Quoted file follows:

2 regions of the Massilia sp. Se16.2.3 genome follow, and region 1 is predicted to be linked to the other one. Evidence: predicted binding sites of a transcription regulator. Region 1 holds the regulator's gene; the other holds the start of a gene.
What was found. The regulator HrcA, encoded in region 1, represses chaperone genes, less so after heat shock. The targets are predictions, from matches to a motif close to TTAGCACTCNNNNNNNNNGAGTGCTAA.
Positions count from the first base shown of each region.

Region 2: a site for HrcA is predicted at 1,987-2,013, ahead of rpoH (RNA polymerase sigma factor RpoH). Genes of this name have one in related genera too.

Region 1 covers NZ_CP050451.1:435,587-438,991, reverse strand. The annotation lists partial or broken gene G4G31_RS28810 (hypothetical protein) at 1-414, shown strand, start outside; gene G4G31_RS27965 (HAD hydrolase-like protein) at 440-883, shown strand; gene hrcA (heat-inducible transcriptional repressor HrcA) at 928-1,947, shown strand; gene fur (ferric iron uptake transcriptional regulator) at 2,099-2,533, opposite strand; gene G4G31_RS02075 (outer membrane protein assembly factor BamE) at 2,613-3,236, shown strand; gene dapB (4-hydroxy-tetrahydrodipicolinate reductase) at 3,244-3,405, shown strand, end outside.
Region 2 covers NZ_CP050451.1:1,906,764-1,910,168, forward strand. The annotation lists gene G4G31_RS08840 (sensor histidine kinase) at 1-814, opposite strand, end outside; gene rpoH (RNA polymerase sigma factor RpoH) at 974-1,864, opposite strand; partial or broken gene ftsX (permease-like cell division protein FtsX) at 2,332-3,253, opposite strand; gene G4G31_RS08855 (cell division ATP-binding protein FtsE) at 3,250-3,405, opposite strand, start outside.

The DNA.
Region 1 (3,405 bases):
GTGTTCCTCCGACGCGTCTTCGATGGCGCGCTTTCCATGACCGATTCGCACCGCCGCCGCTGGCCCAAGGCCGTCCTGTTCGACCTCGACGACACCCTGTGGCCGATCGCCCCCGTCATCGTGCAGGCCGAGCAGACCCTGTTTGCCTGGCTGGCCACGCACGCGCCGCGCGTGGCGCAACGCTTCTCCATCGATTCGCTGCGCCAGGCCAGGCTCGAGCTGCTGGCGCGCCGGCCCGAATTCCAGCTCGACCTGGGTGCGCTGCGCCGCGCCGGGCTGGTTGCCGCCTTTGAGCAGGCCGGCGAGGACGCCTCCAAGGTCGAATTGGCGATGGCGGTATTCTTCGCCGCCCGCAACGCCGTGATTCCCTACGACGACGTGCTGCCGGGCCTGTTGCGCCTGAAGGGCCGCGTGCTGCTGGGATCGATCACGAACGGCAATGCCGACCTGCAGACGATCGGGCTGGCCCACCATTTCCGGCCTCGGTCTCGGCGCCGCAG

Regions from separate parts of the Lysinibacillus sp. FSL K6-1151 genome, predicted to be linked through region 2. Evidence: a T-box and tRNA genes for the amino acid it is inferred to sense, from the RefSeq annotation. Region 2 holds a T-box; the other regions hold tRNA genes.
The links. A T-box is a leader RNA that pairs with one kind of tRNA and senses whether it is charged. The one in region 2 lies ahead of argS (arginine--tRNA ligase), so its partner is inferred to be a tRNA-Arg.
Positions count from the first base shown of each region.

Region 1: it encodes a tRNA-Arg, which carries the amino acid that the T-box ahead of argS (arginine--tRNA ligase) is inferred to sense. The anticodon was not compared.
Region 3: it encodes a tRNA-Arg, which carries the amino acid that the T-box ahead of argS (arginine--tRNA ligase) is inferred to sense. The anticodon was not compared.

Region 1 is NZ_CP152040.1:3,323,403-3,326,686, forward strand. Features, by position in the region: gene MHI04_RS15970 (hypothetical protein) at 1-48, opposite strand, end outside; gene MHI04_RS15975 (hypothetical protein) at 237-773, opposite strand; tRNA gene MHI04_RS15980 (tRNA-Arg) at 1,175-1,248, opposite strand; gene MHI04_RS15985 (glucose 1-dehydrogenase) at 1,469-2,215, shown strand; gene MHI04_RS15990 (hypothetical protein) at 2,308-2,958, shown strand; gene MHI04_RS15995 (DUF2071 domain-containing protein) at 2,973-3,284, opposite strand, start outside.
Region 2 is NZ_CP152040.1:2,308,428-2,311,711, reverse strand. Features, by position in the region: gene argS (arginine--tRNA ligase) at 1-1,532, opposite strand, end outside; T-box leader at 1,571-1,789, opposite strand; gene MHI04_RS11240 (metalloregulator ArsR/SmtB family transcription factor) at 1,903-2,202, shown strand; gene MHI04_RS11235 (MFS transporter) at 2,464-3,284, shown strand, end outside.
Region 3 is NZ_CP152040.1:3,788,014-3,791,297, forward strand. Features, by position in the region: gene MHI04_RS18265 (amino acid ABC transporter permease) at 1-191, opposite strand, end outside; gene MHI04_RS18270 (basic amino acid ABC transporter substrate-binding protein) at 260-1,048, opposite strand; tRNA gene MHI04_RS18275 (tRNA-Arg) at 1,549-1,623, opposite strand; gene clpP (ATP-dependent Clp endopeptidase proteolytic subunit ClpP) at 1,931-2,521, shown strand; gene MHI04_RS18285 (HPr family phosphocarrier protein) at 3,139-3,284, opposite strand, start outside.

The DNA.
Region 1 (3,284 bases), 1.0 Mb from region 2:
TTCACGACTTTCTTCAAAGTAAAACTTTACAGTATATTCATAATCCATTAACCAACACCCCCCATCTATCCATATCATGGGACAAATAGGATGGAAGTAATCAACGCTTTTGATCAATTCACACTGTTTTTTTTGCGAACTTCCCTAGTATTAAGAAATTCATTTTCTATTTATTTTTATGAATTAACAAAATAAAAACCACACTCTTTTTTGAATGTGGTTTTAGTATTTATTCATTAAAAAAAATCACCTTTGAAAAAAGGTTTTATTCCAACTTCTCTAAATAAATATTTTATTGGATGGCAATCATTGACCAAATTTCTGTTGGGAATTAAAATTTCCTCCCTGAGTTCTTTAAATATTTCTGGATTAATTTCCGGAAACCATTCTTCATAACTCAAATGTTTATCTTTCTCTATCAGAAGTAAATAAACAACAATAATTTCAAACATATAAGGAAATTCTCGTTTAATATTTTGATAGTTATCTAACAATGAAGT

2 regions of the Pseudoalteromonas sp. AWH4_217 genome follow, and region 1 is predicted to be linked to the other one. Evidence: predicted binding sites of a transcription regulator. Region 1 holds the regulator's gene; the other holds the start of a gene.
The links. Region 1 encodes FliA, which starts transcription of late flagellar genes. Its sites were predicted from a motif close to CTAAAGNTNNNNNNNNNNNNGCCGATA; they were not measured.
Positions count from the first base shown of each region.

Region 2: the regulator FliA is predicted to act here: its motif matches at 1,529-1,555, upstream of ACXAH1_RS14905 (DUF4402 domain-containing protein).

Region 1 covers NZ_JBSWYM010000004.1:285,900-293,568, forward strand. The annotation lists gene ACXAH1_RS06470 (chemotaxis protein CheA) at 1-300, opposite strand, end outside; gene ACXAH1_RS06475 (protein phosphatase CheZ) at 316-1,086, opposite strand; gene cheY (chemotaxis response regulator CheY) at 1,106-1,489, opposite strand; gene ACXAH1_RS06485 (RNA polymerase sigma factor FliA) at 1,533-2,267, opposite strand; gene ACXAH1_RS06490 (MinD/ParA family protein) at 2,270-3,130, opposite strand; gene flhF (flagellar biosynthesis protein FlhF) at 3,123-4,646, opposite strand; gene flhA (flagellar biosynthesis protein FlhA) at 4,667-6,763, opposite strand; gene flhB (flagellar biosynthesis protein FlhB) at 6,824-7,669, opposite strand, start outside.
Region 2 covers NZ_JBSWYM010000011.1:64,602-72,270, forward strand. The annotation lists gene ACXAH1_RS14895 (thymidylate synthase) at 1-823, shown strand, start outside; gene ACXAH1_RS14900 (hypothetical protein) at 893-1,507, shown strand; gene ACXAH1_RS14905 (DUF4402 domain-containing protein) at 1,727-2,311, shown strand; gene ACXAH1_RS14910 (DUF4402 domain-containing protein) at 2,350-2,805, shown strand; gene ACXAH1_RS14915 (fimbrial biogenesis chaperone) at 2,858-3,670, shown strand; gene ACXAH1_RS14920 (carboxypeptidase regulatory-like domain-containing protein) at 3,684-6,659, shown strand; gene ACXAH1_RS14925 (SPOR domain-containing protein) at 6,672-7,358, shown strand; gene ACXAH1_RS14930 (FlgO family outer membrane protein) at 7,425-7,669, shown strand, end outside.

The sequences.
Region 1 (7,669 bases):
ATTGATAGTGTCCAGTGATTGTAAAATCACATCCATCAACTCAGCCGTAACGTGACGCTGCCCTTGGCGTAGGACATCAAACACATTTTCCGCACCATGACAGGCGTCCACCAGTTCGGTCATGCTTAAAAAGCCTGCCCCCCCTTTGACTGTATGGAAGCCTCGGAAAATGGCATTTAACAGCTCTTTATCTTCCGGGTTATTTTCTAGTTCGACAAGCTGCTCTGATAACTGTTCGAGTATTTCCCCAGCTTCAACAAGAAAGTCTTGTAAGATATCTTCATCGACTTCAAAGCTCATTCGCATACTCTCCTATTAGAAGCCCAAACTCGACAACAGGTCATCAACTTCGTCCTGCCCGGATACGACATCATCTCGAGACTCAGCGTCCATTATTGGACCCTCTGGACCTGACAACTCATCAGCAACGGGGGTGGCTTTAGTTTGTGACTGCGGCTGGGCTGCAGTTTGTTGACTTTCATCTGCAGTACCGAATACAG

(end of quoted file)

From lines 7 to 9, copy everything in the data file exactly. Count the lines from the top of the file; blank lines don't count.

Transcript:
The DNA.
Region 1 (3,405 bases):
GTGTTCCTCCGACGCGTCTTCGATGGCGCGCTTTCCATGACCGATTCGCACCGCCGCCGCTGGCCCAAGGCCGTCCTGTTCGACCTCGACGACACCCTGTGGCCGATCGCCCCCGTCATCGTGCAGGCCGAGCAGACCCTGTTTGCCTGGCTGGCCACGCACGCGCCGCGCGTGGCGCAACGCTTCTCCATCGATTCGCTGCGCCAGGCCAGGCTCGAGCTGCTGGCGCGCCGGCCCGAATTCCAGCTCGACCTGGGTGCGCTGCGCCGCGCCGGGCTGGTTGCCGCCTTTGAGCAGGCCGGCGAGGACGCCTCCAAGGTCGAATTGGCGATGGCGGTATTCTTCGCCGCCCGCAACGCCGTGATTCCCTACGACGACGTGCTGCCGGGCCTGTTGCGCCTGAAGGGCCGCGTGCTGCTGGGATCGATCACGAACGGCAATGCCGACCTGCAGACGATCGGGCTGGCCCACCATTTCCGGCCTCGGTCTCGGCGCCGCAG